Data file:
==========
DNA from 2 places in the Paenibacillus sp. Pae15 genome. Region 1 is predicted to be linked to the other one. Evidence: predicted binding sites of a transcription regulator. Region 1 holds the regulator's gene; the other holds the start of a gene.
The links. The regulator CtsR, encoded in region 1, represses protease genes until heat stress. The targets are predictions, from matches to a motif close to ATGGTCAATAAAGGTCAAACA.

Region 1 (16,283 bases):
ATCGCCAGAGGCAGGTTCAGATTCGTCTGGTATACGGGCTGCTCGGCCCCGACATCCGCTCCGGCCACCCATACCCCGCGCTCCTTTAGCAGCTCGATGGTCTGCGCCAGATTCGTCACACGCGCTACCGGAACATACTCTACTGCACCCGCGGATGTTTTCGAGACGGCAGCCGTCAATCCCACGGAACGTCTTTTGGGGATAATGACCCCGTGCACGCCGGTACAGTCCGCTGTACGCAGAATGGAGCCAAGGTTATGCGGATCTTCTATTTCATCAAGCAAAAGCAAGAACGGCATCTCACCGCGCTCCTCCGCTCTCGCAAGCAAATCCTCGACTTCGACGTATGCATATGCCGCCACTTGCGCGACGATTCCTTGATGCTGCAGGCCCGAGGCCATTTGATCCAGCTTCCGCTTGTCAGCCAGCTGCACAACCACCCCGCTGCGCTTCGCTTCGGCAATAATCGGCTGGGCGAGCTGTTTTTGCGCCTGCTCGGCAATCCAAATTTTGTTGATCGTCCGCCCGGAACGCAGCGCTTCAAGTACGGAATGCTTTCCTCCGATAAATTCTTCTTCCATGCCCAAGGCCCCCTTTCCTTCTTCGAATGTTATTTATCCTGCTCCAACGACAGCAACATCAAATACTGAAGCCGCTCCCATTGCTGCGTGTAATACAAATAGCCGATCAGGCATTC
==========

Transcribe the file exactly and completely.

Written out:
DNA from 2 places in the Paenibacillus sp. Pae15 genome. Region 1 is predicted to be linked to the other one. Evidence: predicted binding sites of a transcription regulator. Region 1 holds the regulator's gene; the other holds the start of a gene.
The links. The regulator CtsR, encoded in region 1, represses protease genes until heat stress. The targets are predictions, from matches to a motif close to ATGGTCAATAAAGGTCAAACA.

Region 1 (16,283 bases):
ATCGCCAGAGGCAGGTTCAGATTCGTCTGGTATACGGGCTGCTCGGCCCCGACATCCGCTCCGGCCACCCATACCCCGCGCTCCTTTAGCAGCTCGATGGTCTGCGCCAGATTCGTCACACGCGCTACCGGAACATACTCTACTGCACCCGCGGATGTTTTCGAGACGGCAGCCGTCAATCCCACGGAACGTCTTTTGGGGATAATGACCCCGTGCACGCCGGTACAGTCCGCTGTACGCAGAATGGAGCCAAGGTTATGCGGATCTTCTATTTCATCAAGCAAAAGCAAGAACGGCATCTCACCGCGCTCCTCCGCTCTCGCAAGCAAATCCTCGACTTCGACGTATGCATATGCCGCCACTTGCGCGACGATTCCTTGATGCTGCAGGCCCGAGGCCATTTGATCCAGCTTCCGCTTGTCAGCCAGCTGCACAACCACCCCGCTGCGCTTCGCTTCGGCAATAATCGGCTGGGCGAGCTGTTTTTGCGCCTGCTCGGCAATCCAAATTTTGTTGATCGTCCGCCCGGAACGCAGCGCTTCAAGTACGGAATGCTTTCCTCCGATAAATTCTTCTTCCATGCCCAAGGCCCCCTTTCCTTCTTCGAATGTTATTTATCCTGCTCCAACGACAGCAACATCAAATACTGAAGCCGCTCCCATTGCTGCGTGTAATACAAATAGCCGATCAGGCATTC